Drones Used for Research: A Grad Student’s Perspective

Drones used for research:  My name is Valerie and I am currently a PhD student at James Cook University. My project consists of modelling coral bleaching predictions and therefore, it fundamentally requires spending a lot of time in front of a computer. Although coding may not necessarily be every marine biologist’s favourite part of research, I’ve grown to thoroughly enjoy my hours spent problem-solving in front of a screen, despite the frequent challenges. Because most of my work is done using a computer, it also means that I do not actually spend much time out in the field. Without fully realising it, I had found myself tackling most of my work very objectively, often looking at problems simply through their meaning in code. A slight disconnect had been growing between my passion for the ocean and the research I was doing. 

A Citizen Science Effort

I was recently invited to join Citizens of the Great Barrier Reef on their Reef Women expedition for the Great Reef Census. It aimed to survey a range of reefs including all of the Ribbon reefs on the Northern Great Barrier Reef (GBR), but also a handful of mid-shelf reefs. Through a citizen science effort, pictures taken of substrate cover on each reef are added to an online databank to help guide the management effort of conservation agencies of the reef.

There is an urgent need for an effort such as this due to the limitation in spread of data collected across the GBR. Less than 10% of the reef is regularly surveyed, with some areas having little to no data available at all. The continuous monitoring of these reefs is vital, particularly in light of worsening climate change and reef degradation, as effective distribution of resources needs to be backed by up-to-date information, preferably alongside previous historical data to better understand degradation rates and susceptibility to stressors.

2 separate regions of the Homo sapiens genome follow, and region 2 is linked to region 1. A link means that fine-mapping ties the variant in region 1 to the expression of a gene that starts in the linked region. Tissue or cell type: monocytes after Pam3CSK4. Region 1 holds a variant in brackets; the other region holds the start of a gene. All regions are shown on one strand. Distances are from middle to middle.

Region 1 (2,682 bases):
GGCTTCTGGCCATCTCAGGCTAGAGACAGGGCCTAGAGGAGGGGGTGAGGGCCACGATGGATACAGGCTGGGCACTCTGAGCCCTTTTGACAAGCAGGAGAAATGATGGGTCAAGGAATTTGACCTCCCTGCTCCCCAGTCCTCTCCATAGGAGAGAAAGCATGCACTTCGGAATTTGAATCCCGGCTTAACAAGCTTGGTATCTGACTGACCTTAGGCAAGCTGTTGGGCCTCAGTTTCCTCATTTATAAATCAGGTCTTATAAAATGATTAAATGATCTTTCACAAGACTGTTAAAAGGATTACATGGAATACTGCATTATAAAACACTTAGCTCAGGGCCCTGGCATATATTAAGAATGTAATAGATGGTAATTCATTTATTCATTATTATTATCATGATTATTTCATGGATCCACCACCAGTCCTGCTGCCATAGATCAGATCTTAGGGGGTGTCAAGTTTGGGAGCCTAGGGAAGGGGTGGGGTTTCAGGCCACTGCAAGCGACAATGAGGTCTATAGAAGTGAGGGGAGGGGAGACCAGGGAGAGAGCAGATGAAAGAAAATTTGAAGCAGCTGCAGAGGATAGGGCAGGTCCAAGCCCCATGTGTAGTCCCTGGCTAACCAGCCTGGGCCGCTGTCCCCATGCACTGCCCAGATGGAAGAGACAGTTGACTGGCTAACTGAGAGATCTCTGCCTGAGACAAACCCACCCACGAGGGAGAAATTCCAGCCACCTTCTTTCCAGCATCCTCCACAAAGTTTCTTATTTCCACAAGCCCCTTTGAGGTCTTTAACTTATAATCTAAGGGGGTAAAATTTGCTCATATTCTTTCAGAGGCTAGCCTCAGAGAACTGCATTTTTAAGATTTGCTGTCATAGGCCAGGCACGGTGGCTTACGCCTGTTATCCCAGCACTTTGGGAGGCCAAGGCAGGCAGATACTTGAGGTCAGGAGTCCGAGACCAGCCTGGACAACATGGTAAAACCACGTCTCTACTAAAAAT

drones used for research

The choice in reefs targeted for conservation efforts can then be supported by in-water imagery and remote sensing efforts. In-water imagery helps in giving an indication of the marine life abundance and coral (and other substrates) cover. Remote sensing offers broader scale estimations of substrate cover and reef connectivity, whilst opening doors for the facilitation of identifying key marine animals. Over the course of the week surveying the reef, we combined both in-water surveys and remote sensing techniques using drones to provide data to the current data bank, but also to compare the different methods being used.

The Wonders of the Ribbon Reefs

The trip itself blessed us with everything ranging from beautiful gardens of healthy plated corals, to curious sharks, mating turtles, and a pod of over 50 dolphins. We targeted reefs based on whether a lack of data existed concerning their reef health and biodiversity. This meant that we saw some beautiful, untouched reefs, but also reefs that were merely a coral graveyard.

With tourism operators targeting these pristine reefs, it is easy to disassociate with the knowledge of reef degradation due to bleaching and cyclones. Being able to see the range in health across the reef reinforced the drive I had that initially pushed me to go into marine research.

Drones used for research, Learning from One Another

Not only did this trip help me immerse myself back into my “natural habitat”, it also led to my meeting a variety of inspirational women from various backgrounds. On board, we had a mix of marine park rangers, photographers, scientists, students, reef guides, and dive instructors, all of whom had a passion for the reef and its conservation. We all had one shared goal, but with differences in specific interests and lines of work.